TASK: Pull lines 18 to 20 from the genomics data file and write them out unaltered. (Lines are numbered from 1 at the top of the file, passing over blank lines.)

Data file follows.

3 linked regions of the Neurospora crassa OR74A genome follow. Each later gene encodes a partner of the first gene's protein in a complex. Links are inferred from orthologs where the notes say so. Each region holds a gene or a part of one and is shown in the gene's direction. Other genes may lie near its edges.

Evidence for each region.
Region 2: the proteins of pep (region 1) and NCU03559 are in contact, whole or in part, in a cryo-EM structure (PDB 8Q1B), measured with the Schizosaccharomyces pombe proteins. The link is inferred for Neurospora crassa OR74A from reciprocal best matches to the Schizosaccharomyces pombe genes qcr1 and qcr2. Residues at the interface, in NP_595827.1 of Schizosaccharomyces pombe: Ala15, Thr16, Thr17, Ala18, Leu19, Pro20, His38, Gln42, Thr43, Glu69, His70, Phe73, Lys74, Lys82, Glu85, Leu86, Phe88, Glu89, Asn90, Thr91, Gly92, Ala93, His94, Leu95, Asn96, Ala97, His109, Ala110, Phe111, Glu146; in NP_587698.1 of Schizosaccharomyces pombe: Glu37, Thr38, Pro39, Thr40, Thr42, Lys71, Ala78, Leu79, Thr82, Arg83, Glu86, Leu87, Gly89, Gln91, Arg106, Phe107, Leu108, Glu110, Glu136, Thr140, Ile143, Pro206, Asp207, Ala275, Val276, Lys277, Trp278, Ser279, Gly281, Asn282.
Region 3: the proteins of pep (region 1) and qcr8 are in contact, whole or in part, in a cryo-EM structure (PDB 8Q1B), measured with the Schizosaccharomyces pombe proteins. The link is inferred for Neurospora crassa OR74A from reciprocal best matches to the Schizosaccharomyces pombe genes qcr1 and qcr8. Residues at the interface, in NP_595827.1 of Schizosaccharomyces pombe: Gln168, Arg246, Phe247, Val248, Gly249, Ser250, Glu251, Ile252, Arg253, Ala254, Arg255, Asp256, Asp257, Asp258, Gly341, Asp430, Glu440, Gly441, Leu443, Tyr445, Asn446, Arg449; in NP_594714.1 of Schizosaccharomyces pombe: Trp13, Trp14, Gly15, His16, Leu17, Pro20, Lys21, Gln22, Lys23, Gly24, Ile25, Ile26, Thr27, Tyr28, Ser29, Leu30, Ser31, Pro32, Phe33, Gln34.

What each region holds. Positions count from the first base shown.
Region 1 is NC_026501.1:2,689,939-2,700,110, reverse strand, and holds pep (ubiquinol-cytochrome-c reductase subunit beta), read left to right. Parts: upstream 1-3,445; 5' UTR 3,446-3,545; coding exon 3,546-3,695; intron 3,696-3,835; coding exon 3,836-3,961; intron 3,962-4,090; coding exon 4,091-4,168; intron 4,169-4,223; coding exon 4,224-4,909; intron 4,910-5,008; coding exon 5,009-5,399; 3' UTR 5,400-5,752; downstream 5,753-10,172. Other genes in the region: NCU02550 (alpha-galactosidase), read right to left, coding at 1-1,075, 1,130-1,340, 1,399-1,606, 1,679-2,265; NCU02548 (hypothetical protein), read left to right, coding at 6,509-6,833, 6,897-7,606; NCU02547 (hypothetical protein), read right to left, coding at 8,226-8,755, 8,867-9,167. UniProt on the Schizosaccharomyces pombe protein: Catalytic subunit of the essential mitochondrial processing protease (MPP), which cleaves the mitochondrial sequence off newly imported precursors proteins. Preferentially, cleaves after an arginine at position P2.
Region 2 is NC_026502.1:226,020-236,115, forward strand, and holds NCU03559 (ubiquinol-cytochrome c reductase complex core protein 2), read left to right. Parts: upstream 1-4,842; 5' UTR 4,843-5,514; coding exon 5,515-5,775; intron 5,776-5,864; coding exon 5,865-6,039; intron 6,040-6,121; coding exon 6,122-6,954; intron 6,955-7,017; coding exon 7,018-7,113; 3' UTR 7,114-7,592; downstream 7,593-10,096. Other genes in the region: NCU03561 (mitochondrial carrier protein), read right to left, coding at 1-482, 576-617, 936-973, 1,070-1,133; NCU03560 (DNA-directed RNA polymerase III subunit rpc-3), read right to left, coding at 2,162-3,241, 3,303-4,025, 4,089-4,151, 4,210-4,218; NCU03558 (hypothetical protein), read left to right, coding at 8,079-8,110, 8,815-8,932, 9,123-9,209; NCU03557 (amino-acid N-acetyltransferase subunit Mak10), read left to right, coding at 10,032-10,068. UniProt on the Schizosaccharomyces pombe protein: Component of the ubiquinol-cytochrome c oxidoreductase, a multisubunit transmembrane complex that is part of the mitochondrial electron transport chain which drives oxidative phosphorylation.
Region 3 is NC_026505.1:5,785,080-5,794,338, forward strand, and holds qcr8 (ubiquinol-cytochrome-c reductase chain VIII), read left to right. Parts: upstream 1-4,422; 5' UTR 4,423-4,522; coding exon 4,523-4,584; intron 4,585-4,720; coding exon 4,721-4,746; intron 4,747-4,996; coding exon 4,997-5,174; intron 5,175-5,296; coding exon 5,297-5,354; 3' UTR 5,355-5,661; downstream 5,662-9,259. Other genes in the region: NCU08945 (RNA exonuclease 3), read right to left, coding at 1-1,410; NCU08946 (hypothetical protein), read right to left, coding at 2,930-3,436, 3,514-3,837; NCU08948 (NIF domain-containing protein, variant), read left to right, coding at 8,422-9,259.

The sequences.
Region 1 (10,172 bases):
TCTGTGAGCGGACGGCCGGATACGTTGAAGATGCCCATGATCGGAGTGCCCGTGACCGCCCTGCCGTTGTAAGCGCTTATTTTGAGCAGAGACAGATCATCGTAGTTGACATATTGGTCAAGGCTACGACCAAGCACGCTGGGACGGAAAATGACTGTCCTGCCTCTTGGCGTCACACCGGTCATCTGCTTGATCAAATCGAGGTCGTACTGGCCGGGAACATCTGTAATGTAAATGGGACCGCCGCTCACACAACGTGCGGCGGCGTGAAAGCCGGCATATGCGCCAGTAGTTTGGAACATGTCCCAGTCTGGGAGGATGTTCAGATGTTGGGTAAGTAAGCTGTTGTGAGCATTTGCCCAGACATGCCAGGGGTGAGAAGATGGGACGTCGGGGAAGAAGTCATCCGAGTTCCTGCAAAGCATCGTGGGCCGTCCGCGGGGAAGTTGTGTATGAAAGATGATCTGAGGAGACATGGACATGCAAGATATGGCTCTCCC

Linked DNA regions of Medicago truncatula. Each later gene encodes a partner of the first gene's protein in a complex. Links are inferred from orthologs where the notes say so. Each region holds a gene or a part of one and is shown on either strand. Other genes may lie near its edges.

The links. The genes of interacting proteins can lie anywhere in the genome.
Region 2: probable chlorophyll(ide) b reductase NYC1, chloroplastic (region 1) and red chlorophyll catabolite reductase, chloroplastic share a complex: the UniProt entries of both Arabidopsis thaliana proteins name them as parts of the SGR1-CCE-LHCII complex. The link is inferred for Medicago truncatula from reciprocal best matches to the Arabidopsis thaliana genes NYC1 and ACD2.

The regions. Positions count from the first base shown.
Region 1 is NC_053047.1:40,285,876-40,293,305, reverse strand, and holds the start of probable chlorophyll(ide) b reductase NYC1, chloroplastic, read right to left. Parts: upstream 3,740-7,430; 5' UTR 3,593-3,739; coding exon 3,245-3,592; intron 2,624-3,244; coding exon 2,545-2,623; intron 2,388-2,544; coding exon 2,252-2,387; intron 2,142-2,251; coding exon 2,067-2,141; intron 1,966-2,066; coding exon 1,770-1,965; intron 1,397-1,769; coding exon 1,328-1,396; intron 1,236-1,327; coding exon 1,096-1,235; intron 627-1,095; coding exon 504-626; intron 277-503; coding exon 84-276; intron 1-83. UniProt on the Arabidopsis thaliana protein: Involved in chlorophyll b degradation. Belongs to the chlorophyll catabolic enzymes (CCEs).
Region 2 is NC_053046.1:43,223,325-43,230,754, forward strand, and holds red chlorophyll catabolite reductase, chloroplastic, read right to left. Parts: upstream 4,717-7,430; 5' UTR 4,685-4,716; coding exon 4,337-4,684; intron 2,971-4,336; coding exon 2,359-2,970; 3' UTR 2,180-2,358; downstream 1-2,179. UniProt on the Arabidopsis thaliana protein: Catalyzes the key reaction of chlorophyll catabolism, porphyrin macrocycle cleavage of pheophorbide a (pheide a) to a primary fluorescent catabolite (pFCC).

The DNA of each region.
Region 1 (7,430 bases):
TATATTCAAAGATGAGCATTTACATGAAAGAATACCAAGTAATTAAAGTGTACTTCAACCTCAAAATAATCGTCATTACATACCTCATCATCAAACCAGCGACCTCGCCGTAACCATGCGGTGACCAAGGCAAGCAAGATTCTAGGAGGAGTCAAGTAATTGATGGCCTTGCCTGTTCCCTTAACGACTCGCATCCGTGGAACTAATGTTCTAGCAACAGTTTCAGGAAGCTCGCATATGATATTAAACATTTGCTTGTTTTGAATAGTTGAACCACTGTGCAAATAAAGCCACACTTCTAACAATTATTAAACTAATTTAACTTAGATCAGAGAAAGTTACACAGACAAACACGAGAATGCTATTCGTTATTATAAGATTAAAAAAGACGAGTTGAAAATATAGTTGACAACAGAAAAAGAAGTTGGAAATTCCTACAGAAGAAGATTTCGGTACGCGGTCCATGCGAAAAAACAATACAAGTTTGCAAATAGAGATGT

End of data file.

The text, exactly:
The DNA of each region.
Region 1 (7,430 bases):
TATATTCAAAGATGAGCATTTACATGAAAGAATACCAAGTAATTAAAGTGTACTTCAACCTCAAAATAATCGTCATTACATACCTCATCATCAAACCAGCGACCTCGCCGTAACCATGCGGTGACCAAGGCAAGCAAGATTCTAGGAGGAGTCAAGTAATTGATGGCCTTGCCTGTTCCCTTAACGACTCGCATCCGTGGAACTAATGTTCTAGCAACAGTTTCAGGAAGCTCGCATATGATATTAAACATTTGCTTGTTTTGAATAGTTGAACCACTGTGCAAATAAAGCCACACTTCTAACAATTATTAAACTAATTTAACTTAGATCAGAGAAAGTTACACAGACAAACACGAGAATGCTATTCGTTATTATAAGATTAAAAAAGACGAGTTGAAAATATAGTTGACAACAGAAAAAGAAGTTGGAAATTCCTACAGAAGAAGATTTCGGTACGCGGTCCATGCGAAAAAACAATACAAGTTTGCAAATAGAGATGT